As the social scene continues to mature and marketers and businesses evolve, you’re starting to see a better understanding of how to “properly” use these different platforms and tools in order to engage and connect with current and potential customers. I often feel salons are late to adapt (you may be surprised at how many still don’t have computers) so I want to give you my perspective.


This is what many people are getting right. It’s actually what we’ve gotten right for a long time with editorials, photo shoots, and being able to create things for ourselves, and being able to adapt that Content for social media is finally getting there with in-salon photos, happy guests, micro videos, blog posts, and any number of things. The context is there.

The biggest thing I see in relation to having better Content isn’t about the camera or the technology, it’s about having a clear sense of what you’re trying to be known for. Without understanding what your reputation is supposed to be, you can’t attach the right content in order to build it. Want to be known as an awesome barber? Share more mens work than womens work. Want to be known for doing great blonding? Share more blonding work. It seems pretty obvious, but far too many miss it.


Context, this is really the deeper part of marketing that many miss. Content is simply your What, but Context answers Who (are you talking to), When (are you talking to them), even Where (are you talking to them? Twitter? Facebook? Etc.). Without the context, the content could be meaningless.

For example, a post at 2am probably won’t generate much reaction, who’s up at that time? But a stategic post about needing to relax after work posted at 5pm could entice people that agree to Like or ReTweet the message. Another simple example is a blog entry on how to care for you hair in the summer, doesn’t make any sense to post that in February. Talking mens style/fashion to women could also be the wrong context. They may appreciate a good looking guy, but most likely wont be booking a mens cut or buying mens product from you. That leads us to the next point…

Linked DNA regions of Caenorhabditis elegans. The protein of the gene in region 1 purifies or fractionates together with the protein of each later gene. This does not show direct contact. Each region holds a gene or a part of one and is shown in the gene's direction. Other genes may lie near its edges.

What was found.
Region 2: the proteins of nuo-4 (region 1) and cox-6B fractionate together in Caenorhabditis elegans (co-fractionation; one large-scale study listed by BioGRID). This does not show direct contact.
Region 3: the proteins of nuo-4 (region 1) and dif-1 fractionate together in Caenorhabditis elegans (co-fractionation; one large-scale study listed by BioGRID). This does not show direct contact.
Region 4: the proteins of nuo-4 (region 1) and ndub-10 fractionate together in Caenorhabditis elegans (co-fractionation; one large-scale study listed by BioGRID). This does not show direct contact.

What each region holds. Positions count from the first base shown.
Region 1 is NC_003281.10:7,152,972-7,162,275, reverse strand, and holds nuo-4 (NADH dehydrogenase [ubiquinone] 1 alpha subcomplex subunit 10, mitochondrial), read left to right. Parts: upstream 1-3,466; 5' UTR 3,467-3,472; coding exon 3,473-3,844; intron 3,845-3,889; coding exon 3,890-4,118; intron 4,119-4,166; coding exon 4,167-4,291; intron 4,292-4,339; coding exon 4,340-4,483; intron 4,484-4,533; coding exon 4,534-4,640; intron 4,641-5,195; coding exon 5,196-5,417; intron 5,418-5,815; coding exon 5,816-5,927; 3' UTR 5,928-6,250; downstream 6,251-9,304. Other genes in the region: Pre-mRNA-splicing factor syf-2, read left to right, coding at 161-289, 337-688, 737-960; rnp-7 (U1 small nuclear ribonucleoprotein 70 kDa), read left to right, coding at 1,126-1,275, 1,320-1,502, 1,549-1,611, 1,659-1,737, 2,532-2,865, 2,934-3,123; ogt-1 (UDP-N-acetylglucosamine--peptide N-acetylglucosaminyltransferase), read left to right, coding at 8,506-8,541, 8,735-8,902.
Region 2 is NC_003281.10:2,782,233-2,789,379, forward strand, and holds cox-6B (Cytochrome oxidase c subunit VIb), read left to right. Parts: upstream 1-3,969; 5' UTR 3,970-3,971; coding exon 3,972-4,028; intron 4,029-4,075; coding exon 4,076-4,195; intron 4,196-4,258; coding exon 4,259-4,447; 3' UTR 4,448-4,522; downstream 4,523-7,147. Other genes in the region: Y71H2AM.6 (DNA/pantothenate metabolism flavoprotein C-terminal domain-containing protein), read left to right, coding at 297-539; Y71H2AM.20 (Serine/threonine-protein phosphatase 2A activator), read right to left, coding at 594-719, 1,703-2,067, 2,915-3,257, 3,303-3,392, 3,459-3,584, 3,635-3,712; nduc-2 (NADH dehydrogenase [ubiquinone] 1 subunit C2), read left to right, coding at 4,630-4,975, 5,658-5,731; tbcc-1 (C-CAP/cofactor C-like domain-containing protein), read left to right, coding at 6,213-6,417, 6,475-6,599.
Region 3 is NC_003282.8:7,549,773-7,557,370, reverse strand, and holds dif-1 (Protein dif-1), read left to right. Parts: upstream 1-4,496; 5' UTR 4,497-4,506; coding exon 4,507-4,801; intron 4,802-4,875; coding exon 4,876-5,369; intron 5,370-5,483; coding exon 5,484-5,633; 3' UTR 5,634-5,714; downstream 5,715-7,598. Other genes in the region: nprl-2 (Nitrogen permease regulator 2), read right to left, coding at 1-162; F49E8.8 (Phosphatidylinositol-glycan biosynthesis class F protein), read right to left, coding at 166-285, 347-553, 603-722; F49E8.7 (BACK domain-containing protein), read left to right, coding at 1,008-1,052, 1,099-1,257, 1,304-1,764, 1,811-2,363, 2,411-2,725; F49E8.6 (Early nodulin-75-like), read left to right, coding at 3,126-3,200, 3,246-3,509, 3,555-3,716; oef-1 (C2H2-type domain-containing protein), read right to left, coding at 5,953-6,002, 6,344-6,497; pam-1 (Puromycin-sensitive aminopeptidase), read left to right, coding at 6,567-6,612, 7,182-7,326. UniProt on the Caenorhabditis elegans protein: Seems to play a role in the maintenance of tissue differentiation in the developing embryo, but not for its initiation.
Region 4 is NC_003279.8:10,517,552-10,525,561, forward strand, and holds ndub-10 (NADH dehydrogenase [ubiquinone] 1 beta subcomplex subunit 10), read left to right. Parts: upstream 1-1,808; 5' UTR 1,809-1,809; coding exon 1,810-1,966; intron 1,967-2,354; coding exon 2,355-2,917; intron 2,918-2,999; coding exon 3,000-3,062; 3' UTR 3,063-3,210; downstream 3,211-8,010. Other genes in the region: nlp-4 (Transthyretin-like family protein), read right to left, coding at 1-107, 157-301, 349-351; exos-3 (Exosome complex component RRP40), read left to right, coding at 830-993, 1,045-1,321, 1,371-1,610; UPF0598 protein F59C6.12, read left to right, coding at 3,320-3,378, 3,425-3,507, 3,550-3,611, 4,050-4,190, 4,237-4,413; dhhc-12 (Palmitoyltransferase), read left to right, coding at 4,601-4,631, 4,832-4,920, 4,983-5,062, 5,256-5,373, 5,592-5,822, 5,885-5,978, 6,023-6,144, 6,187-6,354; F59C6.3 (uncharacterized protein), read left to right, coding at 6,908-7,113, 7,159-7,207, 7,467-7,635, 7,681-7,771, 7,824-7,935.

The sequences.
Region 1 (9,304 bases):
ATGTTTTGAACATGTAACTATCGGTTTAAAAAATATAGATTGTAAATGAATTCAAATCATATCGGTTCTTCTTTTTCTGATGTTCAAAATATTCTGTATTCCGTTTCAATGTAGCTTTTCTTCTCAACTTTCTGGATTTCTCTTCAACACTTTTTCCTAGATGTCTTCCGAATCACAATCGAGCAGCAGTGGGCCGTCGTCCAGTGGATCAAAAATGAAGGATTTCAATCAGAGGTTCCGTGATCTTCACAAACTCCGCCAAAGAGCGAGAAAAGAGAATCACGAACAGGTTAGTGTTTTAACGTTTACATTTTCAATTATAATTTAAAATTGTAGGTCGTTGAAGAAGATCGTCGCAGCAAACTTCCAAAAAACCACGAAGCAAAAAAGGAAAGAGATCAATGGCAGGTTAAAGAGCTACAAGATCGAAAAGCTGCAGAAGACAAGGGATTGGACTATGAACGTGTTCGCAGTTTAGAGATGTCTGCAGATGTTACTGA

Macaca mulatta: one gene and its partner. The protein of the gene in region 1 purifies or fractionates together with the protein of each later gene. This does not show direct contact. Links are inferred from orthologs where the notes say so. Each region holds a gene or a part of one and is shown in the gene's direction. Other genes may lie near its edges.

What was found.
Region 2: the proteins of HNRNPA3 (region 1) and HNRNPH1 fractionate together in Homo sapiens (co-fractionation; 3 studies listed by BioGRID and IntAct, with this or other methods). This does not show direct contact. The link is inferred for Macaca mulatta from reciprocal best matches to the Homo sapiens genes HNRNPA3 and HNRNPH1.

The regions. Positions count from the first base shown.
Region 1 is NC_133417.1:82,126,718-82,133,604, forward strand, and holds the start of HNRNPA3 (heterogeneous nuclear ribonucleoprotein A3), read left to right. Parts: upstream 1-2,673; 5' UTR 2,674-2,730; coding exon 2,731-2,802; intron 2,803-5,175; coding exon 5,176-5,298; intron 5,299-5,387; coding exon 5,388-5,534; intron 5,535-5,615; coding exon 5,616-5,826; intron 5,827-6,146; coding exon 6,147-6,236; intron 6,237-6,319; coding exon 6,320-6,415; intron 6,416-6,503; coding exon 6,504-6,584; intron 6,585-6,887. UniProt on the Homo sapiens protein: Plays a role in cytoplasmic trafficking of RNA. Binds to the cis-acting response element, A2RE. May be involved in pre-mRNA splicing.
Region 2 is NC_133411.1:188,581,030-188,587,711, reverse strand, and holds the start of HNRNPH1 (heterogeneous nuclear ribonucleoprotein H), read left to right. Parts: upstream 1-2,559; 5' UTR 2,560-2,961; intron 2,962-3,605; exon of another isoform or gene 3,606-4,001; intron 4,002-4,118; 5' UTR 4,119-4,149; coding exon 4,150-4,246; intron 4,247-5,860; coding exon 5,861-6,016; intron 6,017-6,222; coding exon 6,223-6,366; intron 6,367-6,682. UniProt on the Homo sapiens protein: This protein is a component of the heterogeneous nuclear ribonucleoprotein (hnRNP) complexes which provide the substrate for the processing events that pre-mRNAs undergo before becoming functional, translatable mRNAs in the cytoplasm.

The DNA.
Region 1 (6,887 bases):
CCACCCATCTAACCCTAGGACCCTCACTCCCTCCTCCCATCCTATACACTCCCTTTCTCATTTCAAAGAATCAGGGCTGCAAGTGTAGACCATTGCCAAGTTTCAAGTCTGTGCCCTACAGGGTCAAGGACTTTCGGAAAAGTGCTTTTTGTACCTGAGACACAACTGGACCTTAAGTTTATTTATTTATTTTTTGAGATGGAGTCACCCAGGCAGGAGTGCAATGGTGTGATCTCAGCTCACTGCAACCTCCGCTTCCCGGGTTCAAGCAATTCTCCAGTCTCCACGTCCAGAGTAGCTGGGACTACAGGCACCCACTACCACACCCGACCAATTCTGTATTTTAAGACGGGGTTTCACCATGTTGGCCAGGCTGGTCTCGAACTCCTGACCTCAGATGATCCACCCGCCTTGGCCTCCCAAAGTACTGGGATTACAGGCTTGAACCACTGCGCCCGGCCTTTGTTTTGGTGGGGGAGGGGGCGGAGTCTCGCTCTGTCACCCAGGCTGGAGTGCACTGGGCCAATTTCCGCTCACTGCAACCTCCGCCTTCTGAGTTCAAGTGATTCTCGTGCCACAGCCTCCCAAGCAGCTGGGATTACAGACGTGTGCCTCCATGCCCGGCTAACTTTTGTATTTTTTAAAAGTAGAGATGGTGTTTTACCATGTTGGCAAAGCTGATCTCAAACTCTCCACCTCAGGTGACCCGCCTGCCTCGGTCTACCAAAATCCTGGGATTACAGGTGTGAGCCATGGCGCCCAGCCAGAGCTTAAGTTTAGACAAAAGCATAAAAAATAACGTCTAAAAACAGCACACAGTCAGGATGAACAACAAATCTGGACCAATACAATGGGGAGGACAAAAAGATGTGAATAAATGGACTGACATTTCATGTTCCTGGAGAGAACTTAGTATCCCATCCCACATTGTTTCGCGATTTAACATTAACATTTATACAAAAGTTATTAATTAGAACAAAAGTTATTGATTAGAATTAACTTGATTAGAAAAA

In my opinion, most importantly, is commerce. Commerce is the result of good content, delivered with proper context, but you have to be able to capitalize on it. A post about a gift card promotion could excite your fan base, but if there is no way for them to spend their money or make their purchase then you’re missing out. Salons are in the service business. If it’s hard for your guests to make reservations or spend their money with you, you’re doing them a disservice.

I’m a huge believer in online booking because any given day 10-20% of our schedule at the HAIR LOFT ltd is booked online, but more than that it reduces the friction between finding the HAIR LOFT ltd and booking the HAIR LOFT ltd. If someone sees your marketing piece and then wants to book a haircut or buy that product, the more steps they have to go through to do it, the less likely it is.

This is partially why posts about products don’t generate increased sales all the time. Guest sees it in their feed, Likes it, maybe even says “Oh I need that!” but their next service isn’t for 4 weeks, so they forget. If you had a way to sell it online or just build a “wish list” for their next visit, you could see an increase in sales of that item. You could even keep track of who Liked which posts and remind them about them on their next visit.

Your main focus though as a stylist or owner is selling service. If you’re only using the internet to talk about your service but not using it to let guests book or pay for services, you’re missing the second half of the equation.

Your mission going forward is to connect your C’s; Content, Context, and Commerce. Be clear with your Content, deliver it in the right Context, and by all means, capitalize on it and turn it into Commerce. The more attention you receive the easier it should be, but it’s up to you, not your audience, to make your business happen.